The impending legalization of marijuana in Canada raises a number of legal issues related to property insurance policies, Michael Teitelbaum, a partner with Hughes Amys LLP, said last week at ARC Group Canada’s 2017 annual seminar and cocktail event.
In a June 1 presentation at the seminar, titled Smoke Hazards: How will the legalization of marijuana affect the insurance industry?, Teitelbaum discussed several court decisions and their potential implications for the Canadian insurance industry.
In one case involving Gore Mutual Insurance, the Ontario Court of Appeal upheld a decision that dismissed the insured’s property loss claim under a homeowner’s policy, Teitelbaum told attendees. The insured’s home was totally destroyed by an explosion arising from the illegal production of marijuana on the premises by a tenant. The court found that the exclusion for indirect or direct loss or damage to dwellings used in processing or manufacturing of marijuana applied, Teitelbaum explained. “Given that persons will be able to grow four of their own plants in their residences,” he said, referencing the proposed federal legislation, “this exclusion will have to be modified in some fashion.”
In another case involving TD Insurance, the Ontario Divisional Court upheld an appeal from the motion judge’s ruling the plaintiffs were entitled to $1,000 each from their 11 stolen marijuana being used for medicinal purposes, but for different reasons than the motion judge, Teitelbaum said. The court found that the plants’ theft was not theft of personal property related to the ownership of a dwelling under a homeowner’s policy. “While the plants were personal property, they were not usual to ownership, even though the plaintiff insureds were authorized to grow marijuana for their own medical purposes because the court held that it seems quite evident that marijuana plants in the backyard are not usual to the ownership or maintenance of a dwelling itself,” Teitelbaum said during his presentation.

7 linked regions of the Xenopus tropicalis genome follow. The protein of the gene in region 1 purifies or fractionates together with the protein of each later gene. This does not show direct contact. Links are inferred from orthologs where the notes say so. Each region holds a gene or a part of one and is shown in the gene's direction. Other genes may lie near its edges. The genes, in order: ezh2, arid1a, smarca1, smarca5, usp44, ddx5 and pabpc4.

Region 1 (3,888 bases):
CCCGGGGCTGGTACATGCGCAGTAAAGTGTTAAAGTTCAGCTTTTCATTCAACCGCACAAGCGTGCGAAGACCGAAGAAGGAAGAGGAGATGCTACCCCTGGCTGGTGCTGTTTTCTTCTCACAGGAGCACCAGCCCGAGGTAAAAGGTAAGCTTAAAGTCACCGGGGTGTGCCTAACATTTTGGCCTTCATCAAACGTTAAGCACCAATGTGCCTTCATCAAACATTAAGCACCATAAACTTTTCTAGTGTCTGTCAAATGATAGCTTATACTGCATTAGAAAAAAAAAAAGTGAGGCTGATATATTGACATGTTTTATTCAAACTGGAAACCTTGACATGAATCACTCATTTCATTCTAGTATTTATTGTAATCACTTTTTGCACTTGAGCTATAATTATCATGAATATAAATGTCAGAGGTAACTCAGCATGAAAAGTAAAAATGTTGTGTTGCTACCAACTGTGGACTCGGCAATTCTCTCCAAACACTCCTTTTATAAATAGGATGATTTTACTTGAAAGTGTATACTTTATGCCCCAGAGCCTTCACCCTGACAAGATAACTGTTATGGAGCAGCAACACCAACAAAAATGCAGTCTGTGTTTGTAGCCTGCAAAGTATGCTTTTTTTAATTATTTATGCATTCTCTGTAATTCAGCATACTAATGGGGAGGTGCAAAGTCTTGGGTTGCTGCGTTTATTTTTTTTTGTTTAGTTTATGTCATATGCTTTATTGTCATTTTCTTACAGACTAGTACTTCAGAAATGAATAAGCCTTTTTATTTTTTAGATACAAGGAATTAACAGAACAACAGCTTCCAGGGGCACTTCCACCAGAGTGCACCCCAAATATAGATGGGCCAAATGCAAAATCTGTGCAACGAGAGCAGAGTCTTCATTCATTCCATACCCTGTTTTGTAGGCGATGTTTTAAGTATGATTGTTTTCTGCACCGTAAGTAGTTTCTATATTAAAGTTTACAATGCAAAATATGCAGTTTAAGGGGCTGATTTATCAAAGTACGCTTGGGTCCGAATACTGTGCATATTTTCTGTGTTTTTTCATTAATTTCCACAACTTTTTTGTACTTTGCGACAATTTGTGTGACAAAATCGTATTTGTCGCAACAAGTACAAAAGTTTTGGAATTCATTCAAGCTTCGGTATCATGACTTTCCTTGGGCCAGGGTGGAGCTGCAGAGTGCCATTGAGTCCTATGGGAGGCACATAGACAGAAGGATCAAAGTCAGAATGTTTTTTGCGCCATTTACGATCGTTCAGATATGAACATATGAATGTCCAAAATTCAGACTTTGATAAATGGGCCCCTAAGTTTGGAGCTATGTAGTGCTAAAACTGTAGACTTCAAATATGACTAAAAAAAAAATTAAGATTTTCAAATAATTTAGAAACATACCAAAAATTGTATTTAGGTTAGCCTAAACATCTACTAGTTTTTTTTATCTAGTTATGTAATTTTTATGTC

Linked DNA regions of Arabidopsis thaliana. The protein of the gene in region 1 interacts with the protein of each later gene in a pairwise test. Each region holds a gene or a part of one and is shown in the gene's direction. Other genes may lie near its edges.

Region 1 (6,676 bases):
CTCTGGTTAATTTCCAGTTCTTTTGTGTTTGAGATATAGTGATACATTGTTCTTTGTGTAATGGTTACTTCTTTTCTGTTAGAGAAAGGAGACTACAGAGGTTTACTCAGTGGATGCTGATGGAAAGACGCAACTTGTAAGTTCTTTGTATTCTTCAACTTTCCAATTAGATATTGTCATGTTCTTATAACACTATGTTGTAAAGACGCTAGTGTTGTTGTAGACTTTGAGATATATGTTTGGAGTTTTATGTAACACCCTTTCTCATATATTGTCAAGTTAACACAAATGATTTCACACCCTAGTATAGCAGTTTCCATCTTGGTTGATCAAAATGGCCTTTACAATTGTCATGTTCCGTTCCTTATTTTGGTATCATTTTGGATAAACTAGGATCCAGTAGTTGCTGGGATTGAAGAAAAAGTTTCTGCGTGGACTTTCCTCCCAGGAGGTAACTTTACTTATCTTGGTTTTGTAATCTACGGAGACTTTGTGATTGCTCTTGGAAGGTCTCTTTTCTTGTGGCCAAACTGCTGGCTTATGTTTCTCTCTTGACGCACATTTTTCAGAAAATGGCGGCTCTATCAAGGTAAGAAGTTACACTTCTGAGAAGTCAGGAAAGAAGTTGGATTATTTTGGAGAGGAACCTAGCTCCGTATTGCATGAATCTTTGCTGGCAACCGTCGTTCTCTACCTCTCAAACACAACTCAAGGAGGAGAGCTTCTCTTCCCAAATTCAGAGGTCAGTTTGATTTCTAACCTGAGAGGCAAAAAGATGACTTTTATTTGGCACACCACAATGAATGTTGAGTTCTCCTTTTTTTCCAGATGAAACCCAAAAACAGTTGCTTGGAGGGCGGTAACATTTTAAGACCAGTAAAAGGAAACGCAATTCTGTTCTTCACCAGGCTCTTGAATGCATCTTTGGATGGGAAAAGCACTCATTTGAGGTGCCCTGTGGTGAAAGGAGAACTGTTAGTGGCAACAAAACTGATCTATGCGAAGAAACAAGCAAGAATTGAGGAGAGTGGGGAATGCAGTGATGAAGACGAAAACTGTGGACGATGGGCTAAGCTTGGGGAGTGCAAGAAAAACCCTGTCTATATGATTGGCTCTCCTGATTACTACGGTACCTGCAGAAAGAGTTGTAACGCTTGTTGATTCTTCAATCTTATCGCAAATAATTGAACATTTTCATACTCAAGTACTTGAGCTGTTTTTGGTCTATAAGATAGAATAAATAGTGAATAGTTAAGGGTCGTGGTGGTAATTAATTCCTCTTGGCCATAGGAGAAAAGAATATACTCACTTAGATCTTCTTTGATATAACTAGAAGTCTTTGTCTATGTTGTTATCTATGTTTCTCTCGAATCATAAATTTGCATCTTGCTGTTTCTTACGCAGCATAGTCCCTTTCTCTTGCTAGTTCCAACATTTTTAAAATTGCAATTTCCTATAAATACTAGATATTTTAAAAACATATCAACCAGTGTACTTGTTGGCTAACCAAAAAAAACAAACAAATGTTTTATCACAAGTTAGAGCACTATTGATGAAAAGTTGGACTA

“Given that the proposed legislation contemplates home cultivation of cannabis, this is another provision that will require amendment,” he added. Questions that could arise include: before an insurer will agree to insure a residence, will one of the questions posed on an insurance application be whether marijuana plants will be on the premises? and how will this impact the premium charged?
The third case Teitelbaum cited related to a fire policy. The Supreme Court of British Columbia found that the policy was not voided due to an alleged misrepresentation related to the presence of an alleged marijuana grow op. The B.C. Supreme Court held that there was no misrepresentation or failure to disclose a material change in the risk on the part of the plaintiff with respect to a fire damage claim for premises where the insured’s operated a greenhouse and garden supply business. The decision of the Mutual Fire Insurance Company of British Columbia was to treat the policy as void based on their being evidence that some point prior to the fire a marijuana grow operation had been undertaken in an attached living suite without their knowledge or approval.
“Mutual Fire did not allege that the grow op was the cause of the fire, it did not know the cause,” Teitelbaum noted. “However, the insurer said that if it had known of the situation, it would not have renewed the policy.”
The insureds responded that if there was a grow op set up in the suite at some time, they had no knowledge of it. “It raises the issue of how insurers will address grow ops,” Teitelbaum said. “Insurers may decide to continue to avoid coverage for illegal mass production of marijuana by individuals, while recognizing that the limited production that will be allowed under the proposed Cannabis Act is lawful. Some wordsmithing of the policy language will be required.”